Agenda and minutes

Community Forum (Whitehill & Bordon, Liphook, Headley, Grayshott, Lindford & Greatham)
Tuesday, 15th April, 2014 6.30 pm

Venue: Liphook Millennium Centre, 2 Ontario Way, Liphook, GU30 7LD

Contact: Cynthia Haveron  Democratic Services Officer - 01730 234092

No. Item


Apologies for Absence

To receive and record apologies for absence.


Apologies for absence were received from Cllr R Millard.


Confirmation of Minutes

Please note that it is helpful if Councillors could give advance notice, to Democratic Services, of any questions they wish to raise in respect of the Minutes.


Minutes of the last meeting held on 21 January 2014 previously circulated.


The minutes of the meeting held on 21 January 2014 were confirmed and signed, with the following amendment: (added text in italics, deleted text struck through)


Page 3, paragraph 6 - ... The five local Councillors and the ward councillor for Lindford had rallied around…..


Chairman's Announcements


There were no Chairman’s Announcements.


Declarations of Interest

To receive and record any declarations of interest from members present in respect of any of the various matters on the agenda for this meeting.


There were no declarations of interest.


Public Question Time

Members of the Public are invited to ask questions on general matters affecting the local community.


If your question is not answered at the meeting then the Democratic Services Team will try to answer your question within 10 working days of the meeting. The answer will be included in the next agenda.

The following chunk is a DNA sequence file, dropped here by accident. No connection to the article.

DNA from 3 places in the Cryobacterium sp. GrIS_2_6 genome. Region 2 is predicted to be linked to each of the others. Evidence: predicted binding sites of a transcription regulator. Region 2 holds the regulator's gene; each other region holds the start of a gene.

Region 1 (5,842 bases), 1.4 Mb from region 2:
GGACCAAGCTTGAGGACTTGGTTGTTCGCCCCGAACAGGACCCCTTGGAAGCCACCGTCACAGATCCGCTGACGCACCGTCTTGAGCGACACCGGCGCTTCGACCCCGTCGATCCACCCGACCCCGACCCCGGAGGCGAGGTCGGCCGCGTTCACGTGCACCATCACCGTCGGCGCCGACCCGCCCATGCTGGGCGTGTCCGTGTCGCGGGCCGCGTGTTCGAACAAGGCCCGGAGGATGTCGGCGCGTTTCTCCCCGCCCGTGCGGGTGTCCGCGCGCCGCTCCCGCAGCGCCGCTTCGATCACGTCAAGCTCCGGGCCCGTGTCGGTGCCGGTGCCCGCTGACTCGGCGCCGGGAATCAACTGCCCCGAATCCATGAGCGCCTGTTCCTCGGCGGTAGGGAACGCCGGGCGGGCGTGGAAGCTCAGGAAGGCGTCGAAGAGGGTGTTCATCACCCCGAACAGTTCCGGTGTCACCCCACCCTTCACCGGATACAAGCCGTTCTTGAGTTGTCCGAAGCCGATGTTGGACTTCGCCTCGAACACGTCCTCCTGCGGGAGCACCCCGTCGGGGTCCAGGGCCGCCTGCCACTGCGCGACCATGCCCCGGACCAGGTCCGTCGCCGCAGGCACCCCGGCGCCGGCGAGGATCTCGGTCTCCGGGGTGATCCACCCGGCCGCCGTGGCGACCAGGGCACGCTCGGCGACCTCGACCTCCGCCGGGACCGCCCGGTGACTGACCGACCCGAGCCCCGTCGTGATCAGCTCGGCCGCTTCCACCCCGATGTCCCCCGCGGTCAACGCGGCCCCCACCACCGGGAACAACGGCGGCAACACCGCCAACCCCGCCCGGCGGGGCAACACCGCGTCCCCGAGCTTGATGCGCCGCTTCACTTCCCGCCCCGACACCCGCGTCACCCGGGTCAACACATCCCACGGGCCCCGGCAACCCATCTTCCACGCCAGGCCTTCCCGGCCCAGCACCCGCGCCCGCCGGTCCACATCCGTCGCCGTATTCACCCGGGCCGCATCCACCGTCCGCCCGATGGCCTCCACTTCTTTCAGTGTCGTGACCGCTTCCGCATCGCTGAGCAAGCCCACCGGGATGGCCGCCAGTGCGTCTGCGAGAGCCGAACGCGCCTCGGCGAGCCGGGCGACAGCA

There were no public questions.


The Joint Core Strategy and Housing Development in Your Area pdf icon PDF 1 MB

Officers from East Hampshire District Council will give a presentation and take questions on the Joint Core Strategy and future development/housing in your area.


For Discussion/Information



The Forum received a presentation from Chris Murray, Service Manager Planning Development.  A copy of the presentation is attached to these minutes as Appendix 1. Steve Pearce, Director Whitehill Bordon Project, Ian Godfrey, Principal Policy Planner and David Townsend, Link Officer, South Downs National Park Authority were also present to answer questions.


Residents in attendance asked a number of questions, focussed around infrastructure issues in Liphook.  The infrastructure was felt to be inadequate at present, with roads at peak times highlighted as a particular concern.  It was felt that this would only get worse with further development and it was predicted that the redevelopment of Whitehill and Bordon would add to the congestion, as the nearest railway station would be in Liphook.


The problem was suggested to be bigger than any single development and it was felt that the entire infrastructure needs of the village should be assessed to arrive at a sustainable solution.


In reply, Mr Murray recognised these concerns and explained that they were shared by many communities throughout the district.  Infrastructure providers were statutory consultees in the planning process and this included Hampshire County Council for highways.  However, with the National Planning Policy Framework, the Government had stated that the highways authority could only object to an application if it would have a severe affect. 


He felt it important to note that for any new development, the developer was only obliged to address the predicted infrastructure effects of that particular development.  As part of the planning process, the planning authority engaged with the relevant authorities and providers to secure any necessary infrastructure changes.  Developers were not required to resolve existing issues.  If there were existing issues, he suggested that the first step would be to raise them directly with the infrastructure provider.